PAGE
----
Anyway, I say all this to offer a bit of history, but also to acknowledge that a certain, unknowable size number of those of you reading this may well have already heard these two songs, or even own them on a copy of that CD. But for those who don't, I really can't pass up sharing this 45, as the first song I'm putting up is among my top 20 favorite song-poems ever - it's my favorite from the album (there is one song on the album that I love much more - a version of "Mary Ann McCarthy" - but the version of that record that I love is not the one on the album. I find the one on the album to be fairly terrible). 

Anyway, here it is: 


On the Centennial Album, this is identified as "Tom Dooley Last Will and Testament", which is in keeping with the lyrics, but this title, "Tom Dooley Testament", works just as well. Norridge Mayhams clearly paid for the folks at Film City to produce this track, and Rodd Keith - no doubt thinking it would be released under the name Rod Rogers - provides one of his finest creations ever. And he didn't even get his preferred name on it - just "Seaboard Coastliner"

This is just damn cool. I don't have another, better word for it. The lyrics are interesting, Rod almost never did anything more slinky and sexy with the usually very clunky chamberlain - every voicing and musical choice is fantastic - and his vocal performance is loose, sly, soulful and understated all at the same time.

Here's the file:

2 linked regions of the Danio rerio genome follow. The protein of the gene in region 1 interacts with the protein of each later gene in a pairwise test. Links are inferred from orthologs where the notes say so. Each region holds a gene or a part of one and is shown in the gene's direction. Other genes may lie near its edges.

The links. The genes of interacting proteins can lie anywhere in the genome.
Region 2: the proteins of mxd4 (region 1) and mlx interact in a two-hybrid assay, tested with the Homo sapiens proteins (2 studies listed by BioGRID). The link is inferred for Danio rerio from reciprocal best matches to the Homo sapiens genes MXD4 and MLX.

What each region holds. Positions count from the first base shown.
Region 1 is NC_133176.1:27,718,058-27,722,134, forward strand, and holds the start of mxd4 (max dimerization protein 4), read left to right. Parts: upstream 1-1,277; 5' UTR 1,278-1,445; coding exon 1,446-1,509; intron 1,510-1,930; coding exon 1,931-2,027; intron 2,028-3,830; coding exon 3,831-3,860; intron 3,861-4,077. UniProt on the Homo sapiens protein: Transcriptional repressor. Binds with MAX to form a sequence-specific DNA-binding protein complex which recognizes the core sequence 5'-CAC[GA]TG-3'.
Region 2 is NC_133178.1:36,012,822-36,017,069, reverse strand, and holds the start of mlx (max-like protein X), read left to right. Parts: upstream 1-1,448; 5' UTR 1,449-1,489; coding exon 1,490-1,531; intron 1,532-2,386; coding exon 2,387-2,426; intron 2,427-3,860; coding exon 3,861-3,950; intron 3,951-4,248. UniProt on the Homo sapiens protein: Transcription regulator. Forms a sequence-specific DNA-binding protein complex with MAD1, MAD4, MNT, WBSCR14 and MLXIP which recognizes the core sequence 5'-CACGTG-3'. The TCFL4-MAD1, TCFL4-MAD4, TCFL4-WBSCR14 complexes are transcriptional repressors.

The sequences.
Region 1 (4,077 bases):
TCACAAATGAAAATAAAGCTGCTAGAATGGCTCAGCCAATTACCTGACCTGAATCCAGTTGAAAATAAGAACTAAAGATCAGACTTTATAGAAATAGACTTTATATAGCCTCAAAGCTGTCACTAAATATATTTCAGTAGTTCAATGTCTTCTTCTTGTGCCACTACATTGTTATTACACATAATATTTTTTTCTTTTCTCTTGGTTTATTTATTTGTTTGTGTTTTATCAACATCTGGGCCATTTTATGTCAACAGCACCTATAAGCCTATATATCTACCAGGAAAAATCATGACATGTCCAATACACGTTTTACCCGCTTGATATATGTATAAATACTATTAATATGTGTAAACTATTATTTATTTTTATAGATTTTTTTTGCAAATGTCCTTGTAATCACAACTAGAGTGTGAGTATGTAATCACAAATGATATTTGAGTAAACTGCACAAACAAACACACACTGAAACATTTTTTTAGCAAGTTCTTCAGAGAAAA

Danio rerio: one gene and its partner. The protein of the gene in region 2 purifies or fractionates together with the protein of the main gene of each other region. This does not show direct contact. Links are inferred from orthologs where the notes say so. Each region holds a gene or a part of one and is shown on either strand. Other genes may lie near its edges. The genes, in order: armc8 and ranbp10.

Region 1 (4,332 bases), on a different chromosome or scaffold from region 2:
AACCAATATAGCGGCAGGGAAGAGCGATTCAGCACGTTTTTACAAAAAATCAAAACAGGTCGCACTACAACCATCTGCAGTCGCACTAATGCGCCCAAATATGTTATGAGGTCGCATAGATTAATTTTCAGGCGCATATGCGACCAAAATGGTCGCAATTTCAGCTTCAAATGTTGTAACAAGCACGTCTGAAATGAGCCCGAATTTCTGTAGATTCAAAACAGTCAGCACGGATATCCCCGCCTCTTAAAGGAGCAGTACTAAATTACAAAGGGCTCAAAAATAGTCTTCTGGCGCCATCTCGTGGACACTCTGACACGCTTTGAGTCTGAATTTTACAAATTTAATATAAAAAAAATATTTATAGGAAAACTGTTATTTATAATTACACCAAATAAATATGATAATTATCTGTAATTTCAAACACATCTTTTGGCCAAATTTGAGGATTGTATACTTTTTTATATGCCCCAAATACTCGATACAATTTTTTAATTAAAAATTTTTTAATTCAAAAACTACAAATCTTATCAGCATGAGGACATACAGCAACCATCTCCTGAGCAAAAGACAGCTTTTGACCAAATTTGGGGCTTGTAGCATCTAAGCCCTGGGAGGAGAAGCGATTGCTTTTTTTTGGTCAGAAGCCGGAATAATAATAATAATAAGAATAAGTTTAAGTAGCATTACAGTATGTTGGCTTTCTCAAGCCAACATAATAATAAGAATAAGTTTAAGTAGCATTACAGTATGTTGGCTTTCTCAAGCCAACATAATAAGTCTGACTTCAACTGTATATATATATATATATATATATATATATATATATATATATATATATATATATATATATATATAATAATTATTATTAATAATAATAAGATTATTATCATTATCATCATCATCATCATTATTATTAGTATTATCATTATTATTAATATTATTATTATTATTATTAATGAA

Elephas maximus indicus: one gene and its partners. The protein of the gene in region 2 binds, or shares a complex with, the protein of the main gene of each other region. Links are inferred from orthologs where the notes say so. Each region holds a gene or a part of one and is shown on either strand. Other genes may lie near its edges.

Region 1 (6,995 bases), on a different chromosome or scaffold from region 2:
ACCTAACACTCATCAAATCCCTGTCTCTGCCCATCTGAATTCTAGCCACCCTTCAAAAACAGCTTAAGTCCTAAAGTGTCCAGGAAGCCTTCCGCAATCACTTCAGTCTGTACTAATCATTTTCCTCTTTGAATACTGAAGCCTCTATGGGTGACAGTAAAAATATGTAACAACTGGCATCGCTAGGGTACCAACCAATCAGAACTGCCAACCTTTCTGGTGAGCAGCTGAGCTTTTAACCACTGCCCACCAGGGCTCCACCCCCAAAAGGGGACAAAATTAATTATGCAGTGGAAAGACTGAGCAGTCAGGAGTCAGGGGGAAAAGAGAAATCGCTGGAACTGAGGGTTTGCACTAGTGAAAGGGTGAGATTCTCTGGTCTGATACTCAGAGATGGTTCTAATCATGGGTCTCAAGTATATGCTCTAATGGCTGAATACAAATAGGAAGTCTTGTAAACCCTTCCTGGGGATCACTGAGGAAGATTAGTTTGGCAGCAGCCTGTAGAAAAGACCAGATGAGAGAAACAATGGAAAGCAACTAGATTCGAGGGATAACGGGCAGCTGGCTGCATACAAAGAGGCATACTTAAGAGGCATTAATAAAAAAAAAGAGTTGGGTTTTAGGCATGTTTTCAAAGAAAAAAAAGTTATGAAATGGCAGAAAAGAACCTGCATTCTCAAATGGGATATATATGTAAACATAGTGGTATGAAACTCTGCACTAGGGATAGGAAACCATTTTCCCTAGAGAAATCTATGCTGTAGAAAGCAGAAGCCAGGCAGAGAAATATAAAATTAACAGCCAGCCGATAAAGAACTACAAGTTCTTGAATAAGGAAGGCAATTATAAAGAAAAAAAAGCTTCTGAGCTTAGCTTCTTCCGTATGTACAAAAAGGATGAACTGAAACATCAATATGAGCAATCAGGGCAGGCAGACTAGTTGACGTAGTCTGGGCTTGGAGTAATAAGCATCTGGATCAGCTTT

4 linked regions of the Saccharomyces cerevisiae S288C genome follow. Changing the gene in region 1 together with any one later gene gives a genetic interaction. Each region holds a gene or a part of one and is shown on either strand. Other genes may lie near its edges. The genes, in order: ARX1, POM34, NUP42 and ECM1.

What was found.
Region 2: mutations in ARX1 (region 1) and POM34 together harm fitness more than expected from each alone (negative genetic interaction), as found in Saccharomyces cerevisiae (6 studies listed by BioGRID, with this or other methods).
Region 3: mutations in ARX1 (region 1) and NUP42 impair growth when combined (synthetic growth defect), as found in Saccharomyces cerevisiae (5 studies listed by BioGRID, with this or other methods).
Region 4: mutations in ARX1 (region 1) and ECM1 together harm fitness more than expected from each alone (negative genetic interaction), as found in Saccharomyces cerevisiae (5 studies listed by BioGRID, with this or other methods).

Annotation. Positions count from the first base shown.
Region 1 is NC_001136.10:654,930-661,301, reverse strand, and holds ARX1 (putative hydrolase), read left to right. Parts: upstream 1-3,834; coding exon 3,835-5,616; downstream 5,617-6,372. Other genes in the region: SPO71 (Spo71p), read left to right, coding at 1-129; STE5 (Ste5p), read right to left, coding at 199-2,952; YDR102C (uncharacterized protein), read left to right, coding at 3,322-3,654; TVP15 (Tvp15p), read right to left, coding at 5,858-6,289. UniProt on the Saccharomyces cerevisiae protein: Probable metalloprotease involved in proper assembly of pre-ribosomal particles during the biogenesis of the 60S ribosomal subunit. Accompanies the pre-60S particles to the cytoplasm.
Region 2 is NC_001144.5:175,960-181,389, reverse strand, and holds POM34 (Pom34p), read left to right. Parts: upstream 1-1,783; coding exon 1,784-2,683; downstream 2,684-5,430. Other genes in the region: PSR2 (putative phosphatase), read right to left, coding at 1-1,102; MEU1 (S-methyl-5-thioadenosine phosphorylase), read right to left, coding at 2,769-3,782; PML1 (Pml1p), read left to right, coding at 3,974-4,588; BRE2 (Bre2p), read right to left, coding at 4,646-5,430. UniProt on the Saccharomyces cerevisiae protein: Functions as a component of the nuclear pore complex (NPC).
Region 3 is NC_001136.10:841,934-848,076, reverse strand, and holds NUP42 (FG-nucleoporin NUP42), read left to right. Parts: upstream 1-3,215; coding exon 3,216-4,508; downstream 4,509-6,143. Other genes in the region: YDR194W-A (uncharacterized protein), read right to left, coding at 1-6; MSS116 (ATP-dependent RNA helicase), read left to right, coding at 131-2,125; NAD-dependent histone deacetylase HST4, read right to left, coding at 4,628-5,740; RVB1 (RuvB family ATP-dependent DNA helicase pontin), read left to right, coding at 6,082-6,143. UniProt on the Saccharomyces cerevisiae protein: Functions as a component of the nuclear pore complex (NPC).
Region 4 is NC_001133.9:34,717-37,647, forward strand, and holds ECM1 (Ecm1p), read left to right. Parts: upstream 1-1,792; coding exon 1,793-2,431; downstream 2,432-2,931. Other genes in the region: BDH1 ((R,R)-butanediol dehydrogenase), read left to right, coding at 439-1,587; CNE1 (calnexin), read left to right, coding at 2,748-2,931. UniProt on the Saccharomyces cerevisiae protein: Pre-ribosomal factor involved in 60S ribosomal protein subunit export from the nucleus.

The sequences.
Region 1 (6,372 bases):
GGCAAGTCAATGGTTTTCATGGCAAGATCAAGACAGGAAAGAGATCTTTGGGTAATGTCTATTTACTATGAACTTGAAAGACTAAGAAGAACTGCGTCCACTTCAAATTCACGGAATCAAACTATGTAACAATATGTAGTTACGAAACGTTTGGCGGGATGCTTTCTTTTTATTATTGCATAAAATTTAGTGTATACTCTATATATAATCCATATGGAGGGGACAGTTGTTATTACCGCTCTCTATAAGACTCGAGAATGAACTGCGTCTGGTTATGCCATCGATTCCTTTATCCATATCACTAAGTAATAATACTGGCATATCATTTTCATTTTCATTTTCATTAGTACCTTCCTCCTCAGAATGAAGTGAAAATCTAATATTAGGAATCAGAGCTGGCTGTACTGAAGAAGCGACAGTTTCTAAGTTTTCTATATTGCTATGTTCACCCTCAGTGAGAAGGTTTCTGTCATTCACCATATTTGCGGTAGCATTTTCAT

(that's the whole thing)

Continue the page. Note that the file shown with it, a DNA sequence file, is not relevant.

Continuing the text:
Many, maybe even most, of Mayhams' releases have fairly poor sound. My speculation is that he received the acetate or actual 45 from the company involved - in this case, Film City - and then mastered his 45 directly from the vinyl he received. I have no proof of this, but that's sure what it sounds like. In most cases, it is the detriment of the material, but in this case, it gives the proceedings a suitably spooky, even otherworldly feel. I'm not any other record I've ever heard sounds quite like this.

If you've not heard this before, I'd love to hear what you think.

Download: Seaboard Coastliner - Tom Dooley Testament
Play:

On the flip side, there is a positively schizophrenic Christian Revival-style song, :"Jesus Will Be Coming Soon", a song which starts with a bouncy, Spiritual setting, then into a 1950's organ driven inspirational number, and back into the Spiritual, all in less than 105 seconds, complete with a truly terrible edits near the start. For this one, Mayhams' company of choice was the Globe song-poem factory, with Sammy Marshall taking the lead, again billed as "Seaboard Coastliner".

I really have to wonder what the average record hound thinks, when coming across this record, with the billing the same on both sides, two totally unrelated subjects (a murderer's reflections / the second coming), sung and played but are what are clearly two different singers and bands.

Download: Seaboard Coastliner - Jesus Will Be Coming Soon
Play:


I should be able to get to more frequent postings now.